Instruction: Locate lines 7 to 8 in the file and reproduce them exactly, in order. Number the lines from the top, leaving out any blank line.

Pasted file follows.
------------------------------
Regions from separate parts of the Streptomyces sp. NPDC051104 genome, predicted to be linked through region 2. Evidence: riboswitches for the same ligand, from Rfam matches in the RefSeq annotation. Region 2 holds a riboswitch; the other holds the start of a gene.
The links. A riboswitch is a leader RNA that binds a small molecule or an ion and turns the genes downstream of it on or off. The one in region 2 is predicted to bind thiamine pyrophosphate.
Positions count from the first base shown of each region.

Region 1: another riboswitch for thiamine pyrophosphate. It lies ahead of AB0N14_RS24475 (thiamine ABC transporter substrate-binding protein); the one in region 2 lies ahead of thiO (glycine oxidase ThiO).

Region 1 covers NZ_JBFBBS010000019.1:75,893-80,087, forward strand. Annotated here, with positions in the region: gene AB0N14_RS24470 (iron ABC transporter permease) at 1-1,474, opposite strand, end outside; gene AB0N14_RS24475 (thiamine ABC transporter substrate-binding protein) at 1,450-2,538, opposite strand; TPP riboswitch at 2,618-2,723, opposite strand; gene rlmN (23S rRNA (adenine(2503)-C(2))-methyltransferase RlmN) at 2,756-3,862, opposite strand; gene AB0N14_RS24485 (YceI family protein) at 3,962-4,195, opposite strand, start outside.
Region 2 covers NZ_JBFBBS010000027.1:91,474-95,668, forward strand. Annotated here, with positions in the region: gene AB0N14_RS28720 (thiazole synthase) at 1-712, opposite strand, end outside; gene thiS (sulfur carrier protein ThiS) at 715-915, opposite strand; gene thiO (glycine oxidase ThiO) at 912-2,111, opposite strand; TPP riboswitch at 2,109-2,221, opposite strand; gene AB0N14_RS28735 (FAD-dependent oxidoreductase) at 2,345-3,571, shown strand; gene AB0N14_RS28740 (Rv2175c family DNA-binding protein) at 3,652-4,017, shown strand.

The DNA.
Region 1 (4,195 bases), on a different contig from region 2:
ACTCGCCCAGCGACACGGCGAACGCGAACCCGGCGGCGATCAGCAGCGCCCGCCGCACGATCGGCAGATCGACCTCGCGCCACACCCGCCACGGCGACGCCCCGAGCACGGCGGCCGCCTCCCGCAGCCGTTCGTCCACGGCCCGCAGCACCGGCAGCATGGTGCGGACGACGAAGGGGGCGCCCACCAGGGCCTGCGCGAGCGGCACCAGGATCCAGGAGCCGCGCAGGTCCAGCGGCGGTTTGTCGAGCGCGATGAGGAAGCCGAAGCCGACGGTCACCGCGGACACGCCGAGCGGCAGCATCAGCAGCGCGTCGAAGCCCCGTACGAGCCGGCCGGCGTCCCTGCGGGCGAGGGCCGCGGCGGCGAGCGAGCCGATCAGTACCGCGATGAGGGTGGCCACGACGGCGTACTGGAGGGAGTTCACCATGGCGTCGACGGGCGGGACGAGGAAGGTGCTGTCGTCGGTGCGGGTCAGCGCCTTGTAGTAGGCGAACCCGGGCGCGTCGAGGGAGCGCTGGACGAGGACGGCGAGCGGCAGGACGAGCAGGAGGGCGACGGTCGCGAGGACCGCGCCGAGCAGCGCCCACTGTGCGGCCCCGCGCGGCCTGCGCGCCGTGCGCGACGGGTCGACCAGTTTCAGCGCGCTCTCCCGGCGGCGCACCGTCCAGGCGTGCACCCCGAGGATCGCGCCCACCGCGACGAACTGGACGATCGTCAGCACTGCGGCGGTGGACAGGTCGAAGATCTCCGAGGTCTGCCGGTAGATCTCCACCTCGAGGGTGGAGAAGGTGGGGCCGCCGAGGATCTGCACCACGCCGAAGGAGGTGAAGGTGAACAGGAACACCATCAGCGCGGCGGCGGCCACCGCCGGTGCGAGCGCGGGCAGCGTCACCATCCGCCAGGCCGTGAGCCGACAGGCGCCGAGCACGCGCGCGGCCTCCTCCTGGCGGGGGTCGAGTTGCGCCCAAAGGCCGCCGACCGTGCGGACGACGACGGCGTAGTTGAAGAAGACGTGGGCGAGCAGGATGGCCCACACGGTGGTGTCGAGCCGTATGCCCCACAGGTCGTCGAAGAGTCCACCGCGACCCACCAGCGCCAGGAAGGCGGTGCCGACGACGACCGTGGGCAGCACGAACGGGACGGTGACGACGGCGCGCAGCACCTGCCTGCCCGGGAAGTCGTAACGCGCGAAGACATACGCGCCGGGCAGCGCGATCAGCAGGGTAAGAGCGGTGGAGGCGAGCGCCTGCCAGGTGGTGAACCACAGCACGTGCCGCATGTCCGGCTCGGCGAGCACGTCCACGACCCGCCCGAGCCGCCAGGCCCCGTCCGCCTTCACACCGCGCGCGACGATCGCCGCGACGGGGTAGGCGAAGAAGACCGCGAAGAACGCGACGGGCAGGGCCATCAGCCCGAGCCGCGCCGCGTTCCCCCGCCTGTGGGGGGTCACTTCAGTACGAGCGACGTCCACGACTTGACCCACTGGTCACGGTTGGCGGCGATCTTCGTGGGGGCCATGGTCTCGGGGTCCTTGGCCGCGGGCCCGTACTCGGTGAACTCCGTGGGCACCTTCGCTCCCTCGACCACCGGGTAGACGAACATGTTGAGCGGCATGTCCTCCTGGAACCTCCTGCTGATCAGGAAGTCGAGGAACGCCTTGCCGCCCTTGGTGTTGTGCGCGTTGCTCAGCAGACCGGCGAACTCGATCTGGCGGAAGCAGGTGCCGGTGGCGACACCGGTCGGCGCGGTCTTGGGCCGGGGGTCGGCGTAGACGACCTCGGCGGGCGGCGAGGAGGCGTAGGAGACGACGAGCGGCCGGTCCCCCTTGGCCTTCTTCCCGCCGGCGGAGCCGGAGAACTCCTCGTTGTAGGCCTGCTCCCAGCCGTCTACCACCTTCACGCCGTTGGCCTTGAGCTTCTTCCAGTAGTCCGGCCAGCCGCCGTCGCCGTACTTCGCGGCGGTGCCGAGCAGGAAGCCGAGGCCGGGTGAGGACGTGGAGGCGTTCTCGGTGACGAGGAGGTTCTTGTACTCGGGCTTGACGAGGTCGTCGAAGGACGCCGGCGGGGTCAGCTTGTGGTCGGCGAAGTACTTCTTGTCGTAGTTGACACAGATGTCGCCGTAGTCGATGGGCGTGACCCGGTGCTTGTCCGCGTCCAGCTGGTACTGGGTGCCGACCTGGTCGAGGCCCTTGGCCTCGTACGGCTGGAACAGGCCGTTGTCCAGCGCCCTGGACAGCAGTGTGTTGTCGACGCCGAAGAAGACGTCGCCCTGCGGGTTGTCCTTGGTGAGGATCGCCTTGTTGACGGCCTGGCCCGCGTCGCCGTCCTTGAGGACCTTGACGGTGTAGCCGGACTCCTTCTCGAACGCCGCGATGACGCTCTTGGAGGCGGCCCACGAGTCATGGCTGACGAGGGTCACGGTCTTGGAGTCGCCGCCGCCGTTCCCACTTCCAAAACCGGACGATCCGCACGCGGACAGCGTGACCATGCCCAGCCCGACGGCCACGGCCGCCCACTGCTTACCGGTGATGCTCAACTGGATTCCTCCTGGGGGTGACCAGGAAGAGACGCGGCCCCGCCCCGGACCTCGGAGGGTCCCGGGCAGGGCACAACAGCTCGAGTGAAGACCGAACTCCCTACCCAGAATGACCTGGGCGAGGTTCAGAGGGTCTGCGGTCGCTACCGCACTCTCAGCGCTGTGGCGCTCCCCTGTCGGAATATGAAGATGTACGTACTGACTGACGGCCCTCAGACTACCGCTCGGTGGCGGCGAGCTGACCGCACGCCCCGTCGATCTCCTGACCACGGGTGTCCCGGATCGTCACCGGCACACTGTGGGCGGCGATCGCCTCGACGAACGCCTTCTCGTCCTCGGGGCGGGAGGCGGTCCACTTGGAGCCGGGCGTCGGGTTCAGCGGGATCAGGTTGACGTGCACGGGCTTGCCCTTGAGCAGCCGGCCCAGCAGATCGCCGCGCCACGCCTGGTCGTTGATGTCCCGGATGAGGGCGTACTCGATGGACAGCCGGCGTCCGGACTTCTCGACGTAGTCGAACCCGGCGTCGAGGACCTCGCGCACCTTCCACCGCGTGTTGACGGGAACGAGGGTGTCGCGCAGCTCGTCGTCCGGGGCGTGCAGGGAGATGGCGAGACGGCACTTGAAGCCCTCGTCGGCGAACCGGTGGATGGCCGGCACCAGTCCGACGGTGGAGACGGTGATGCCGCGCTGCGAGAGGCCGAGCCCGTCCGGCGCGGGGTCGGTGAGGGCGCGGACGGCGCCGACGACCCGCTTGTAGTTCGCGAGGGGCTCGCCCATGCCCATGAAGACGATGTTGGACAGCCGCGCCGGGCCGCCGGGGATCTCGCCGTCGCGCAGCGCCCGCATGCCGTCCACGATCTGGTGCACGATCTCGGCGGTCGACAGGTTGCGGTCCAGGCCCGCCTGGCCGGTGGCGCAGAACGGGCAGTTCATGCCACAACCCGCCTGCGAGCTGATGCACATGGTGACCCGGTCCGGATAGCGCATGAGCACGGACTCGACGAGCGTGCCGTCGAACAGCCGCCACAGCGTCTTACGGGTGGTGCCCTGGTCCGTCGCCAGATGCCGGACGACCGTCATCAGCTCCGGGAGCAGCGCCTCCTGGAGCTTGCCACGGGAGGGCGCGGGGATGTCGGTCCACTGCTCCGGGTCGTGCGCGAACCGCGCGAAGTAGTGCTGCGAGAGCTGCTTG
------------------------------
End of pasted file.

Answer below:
The DNA.
Region 1 (4,195 bases), on a different contig from region 2: